By Lucy Jordan, GLOBUS Deputy Editor
Burnout: a student’s fateful friend. Whether it’s those increasingly heavy eyes in the library, frequent TLC Netflix binges, or sudden overwhelming bursts of dread, usually of everything and nothing at all, we all grow accustomed to its everyday fatigue. But, what happens when we neglect to nurture these early warnings? What does it truly mean to be ‘burnt out’? And, how do we prevent it?
What is it?
Burnout, for some, arrives unexpectedly, as symptoms can often be easy to dismiss as mere products of the everyday. However, they are often noticeable long before they begin to have serious consequences. Therefore, they can be very possible to catch when mindful of them. Symptoms can include, but are not restricted to;
- Alienation from work, hobbies, or loved ones
- Stronger feelings of isolation, exhaustion, depression, or being overwhelmed
- Physical symptoms such as insomnia, headaches, more frequent illness or hair loss
- An inability to complete tasks or overall worsened performance
- A loss of creativity or imagination
We all experience the symptoms of burnout to varying extents – life cannot be without the occasional ebb and flow. However, the case of having ‘burnt out’ can be an entirely new phenomena, and a rather debilitating one when ill-versed in how to counter it.
How to Deal with Burnout
Similar to its onset, addressing burnout can often take time and require real reflection of the issues at hand. It often cannot be dealt with alone and may require us to reach out for extra assistance. Seeking medical advice or counselling services can often be the appropriate first step in order to gain an official diagnosis and guidance for moving forward.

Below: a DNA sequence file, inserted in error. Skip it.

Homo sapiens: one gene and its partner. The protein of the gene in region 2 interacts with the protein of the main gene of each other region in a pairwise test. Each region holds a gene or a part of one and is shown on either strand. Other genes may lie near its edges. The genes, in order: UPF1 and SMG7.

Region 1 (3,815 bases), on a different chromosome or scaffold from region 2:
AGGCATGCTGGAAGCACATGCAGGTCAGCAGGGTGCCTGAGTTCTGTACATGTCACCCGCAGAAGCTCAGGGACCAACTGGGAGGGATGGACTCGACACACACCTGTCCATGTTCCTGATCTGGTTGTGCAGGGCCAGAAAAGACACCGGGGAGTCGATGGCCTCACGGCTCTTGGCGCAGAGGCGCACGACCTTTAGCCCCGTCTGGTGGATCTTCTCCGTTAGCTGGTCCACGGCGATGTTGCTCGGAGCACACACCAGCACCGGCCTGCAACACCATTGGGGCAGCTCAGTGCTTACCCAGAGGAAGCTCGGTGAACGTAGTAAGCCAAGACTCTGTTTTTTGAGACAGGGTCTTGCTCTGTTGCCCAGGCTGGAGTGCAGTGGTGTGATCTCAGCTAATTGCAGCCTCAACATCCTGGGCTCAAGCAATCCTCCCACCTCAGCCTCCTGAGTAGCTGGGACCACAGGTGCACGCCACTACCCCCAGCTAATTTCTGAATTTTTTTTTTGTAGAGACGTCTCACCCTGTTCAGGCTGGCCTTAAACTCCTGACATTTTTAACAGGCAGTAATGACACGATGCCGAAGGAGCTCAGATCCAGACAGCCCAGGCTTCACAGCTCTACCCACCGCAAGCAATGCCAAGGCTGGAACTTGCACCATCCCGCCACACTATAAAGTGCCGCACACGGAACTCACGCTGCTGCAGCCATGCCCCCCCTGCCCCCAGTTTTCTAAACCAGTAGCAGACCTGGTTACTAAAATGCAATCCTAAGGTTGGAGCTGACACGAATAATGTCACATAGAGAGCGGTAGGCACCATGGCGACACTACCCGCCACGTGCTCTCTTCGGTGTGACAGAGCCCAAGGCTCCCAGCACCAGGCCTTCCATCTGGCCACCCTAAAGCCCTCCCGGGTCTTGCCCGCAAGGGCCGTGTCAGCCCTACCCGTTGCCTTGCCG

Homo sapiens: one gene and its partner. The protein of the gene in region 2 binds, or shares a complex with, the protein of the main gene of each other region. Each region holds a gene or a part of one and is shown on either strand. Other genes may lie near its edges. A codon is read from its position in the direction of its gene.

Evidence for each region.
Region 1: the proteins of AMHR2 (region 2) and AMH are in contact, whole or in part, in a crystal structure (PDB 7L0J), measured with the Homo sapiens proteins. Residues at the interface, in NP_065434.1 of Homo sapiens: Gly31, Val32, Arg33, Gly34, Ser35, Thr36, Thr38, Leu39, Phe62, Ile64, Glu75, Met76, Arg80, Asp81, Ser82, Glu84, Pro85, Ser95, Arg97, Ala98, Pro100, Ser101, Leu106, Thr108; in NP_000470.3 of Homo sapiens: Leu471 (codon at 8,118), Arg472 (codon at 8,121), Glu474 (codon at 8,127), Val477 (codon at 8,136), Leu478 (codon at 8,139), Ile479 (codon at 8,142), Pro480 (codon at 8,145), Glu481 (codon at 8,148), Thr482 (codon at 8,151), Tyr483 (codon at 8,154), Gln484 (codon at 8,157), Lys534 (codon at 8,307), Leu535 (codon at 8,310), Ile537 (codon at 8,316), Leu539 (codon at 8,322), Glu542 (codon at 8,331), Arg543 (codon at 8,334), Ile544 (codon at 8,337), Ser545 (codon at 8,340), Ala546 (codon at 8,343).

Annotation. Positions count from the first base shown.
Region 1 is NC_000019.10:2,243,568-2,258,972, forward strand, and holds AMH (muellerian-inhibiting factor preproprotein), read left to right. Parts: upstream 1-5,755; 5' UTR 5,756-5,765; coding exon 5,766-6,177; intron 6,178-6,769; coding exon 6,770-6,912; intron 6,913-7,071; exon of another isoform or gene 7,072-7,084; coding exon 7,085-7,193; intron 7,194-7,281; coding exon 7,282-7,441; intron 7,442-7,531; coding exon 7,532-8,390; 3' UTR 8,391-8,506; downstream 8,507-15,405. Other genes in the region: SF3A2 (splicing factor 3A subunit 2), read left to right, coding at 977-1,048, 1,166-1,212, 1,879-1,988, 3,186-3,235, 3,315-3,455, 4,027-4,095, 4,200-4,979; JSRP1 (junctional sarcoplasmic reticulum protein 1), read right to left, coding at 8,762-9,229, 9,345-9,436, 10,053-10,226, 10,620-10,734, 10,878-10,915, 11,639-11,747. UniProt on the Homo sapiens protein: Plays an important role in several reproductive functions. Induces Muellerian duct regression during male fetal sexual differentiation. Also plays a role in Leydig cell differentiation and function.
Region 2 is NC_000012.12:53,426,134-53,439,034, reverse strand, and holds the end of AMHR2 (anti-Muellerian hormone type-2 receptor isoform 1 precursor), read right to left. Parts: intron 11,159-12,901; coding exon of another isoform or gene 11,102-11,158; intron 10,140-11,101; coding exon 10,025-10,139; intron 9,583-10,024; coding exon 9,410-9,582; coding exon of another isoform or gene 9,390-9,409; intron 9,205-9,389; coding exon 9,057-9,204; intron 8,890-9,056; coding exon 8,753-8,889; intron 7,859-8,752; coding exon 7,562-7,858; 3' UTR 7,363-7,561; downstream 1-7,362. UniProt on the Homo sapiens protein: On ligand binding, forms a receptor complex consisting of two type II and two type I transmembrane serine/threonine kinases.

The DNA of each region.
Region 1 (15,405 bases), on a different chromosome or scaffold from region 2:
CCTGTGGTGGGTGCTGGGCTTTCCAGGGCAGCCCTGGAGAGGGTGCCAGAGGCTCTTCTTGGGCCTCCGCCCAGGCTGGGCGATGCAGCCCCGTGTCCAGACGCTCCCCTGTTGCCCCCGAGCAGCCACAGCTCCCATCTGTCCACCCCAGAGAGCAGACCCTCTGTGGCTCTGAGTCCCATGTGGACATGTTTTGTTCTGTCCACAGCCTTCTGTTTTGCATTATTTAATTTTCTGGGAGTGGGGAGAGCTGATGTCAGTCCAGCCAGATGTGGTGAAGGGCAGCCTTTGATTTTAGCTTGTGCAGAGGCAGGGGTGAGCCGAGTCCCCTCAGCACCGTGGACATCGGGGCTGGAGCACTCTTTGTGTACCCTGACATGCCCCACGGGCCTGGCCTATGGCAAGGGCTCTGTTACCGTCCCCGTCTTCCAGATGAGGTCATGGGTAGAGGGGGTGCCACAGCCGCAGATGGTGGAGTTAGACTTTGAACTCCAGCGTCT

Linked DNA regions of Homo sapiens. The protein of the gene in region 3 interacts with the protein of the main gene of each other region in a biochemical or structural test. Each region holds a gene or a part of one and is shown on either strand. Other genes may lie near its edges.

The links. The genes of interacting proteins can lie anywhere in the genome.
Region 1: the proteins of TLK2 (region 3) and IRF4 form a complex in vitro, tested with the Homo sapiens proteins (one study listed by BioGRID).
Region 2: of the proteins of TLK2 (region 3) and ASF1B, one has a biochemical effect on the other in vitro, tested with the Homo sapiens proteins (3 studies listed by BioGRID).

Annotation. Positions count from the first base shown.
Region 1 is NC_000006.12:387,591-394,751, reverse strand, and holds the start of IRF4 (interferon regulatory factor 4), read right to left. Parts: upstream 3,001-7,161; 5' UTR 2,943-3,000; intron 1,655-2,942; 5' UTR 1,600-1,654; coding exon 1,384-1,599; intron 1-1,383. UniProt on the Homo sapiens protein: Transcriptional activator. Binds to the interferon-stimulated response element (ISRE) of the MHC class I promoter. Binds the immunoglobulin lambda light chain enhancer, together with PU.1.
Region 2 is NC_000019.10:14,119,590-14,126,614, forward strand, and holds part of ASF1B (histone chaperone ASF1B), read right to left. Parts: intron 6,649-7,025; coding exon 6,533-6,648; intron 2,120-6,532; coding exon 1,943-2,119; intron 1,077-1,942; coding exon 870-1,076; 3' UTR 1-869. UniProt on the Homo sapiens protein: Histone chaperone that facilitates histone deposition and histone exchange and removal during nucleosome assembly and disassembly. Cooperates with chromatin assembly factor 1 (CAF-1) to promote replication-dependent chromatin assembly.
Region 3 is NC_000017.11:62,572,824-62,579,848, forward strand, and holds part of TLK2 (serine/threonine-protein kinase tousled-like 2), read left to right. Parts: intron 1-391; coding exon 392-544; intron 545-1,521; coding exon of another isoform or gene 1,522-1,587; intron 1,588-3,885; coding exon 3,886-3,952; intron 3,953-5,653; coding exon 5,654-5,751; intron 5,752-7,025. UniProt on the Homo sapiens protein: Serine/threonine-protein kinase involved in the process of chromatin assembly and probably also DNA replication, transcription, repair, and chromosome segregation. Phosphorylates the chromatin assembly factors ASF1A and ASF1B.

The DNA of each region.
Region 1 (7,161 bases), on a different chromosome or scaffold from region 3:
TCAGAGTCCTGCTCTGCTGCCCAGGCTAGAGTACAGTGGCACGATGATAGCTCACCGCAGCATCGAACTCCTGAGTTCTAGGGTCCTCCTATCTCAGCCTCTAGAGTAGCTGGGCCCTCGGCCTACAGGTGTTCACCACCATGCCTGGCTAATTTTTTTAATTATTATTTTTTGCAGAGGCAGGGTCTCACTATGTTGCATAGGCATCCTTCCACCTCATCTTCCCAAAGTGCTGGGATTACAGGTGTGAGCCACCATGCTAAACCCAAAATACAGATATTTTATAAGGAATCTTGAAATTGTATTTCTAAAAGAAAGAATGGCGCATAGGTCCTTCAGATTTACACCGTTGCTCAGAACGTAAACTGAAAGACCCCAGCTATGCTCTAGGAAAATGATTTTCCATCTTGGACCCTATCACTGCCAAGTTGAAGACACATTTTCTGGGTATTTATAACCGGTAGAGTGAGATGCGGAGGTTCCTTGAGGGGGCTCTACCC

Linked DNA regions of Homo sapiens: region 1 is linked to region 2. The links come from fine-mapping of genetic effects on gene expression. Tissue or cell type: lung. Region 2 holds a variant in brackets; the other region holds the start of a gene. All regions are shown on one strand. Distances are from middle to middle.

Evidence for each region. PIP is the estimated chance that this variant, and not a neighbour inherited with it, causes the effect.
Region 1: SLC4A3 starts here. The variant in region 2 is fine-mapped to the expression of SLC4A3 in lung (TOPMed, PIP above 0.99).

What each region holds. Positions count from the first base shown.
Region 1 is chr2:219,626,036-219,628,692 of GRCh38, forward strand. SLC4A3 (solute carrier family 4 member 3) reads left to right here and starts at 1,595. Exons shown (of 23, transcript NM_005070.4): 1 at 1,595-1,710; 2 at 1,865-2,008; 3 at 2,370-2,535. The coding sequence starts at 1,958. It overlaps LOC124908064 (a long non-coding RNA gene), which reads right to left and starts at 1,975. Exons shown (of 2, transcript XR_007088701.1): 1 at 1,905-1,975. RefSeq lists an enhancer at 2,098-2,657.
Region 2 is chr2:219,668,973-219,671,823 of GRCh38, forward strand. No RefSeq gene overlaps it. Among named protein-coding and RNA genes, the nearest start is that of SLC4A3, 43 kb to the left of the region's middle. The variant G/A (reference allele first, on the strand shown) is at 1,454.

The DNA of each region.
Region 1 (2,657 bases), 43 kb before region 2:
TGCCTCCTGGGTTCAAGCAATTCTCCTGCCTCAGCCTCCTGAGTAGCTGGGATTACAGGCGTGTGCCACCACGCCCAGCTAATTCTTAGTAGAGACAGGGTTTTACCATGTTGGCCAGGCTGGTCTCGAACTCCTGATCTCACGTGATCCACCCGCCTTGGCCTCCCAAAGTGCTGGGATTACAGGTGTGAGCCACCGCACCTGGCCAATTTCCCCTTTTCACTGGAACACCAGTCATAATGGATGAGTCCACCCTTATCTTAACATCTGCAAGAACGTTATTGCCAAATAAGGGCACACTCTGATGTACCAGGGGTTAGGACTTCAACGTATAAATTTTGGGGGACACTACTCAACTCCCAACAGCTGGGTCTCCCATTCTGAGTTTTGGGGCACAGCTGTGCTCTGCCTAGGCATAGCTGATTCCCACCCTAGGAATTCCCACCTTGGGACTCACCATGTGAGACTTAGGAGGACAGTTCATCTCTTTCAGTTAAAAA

Furthermore, if your symptoms are a direct product of workload or studies, it may be appropriate to highlight the issues to your tutor or HR department. They can often then help to make the appropriate adjustments to ease recovery.
You may also wish to take a period of time-off, or re-evaluate current commitments or work structure. Good questions to consider are:
- Is this workload sustainable? Will I still be able to maintain this in six months time?
- Why am I doing what I am doing? Is this truly beneficial to me, or is it simply a distraction from issues or neglect elsewhere?
- Do I have time for things I enjoy? Do I currently have a healthy work-life balance, or is my schedule overwhelmingly work-based?
A good test can also be speaking to your close friends and family. They will often be the first ones to notice when something is wrong, so they can offer great guidance in the changes we could make.
How To Prevent Burnout
Burnout prevention can often sit hand-in-hand with simply maintaining a good mental health, and actively checking one’s work-life balance. The regular combination of healthy eating, regular exercise, and sufficient time to rest are the essential pillars of one’s everyday energy.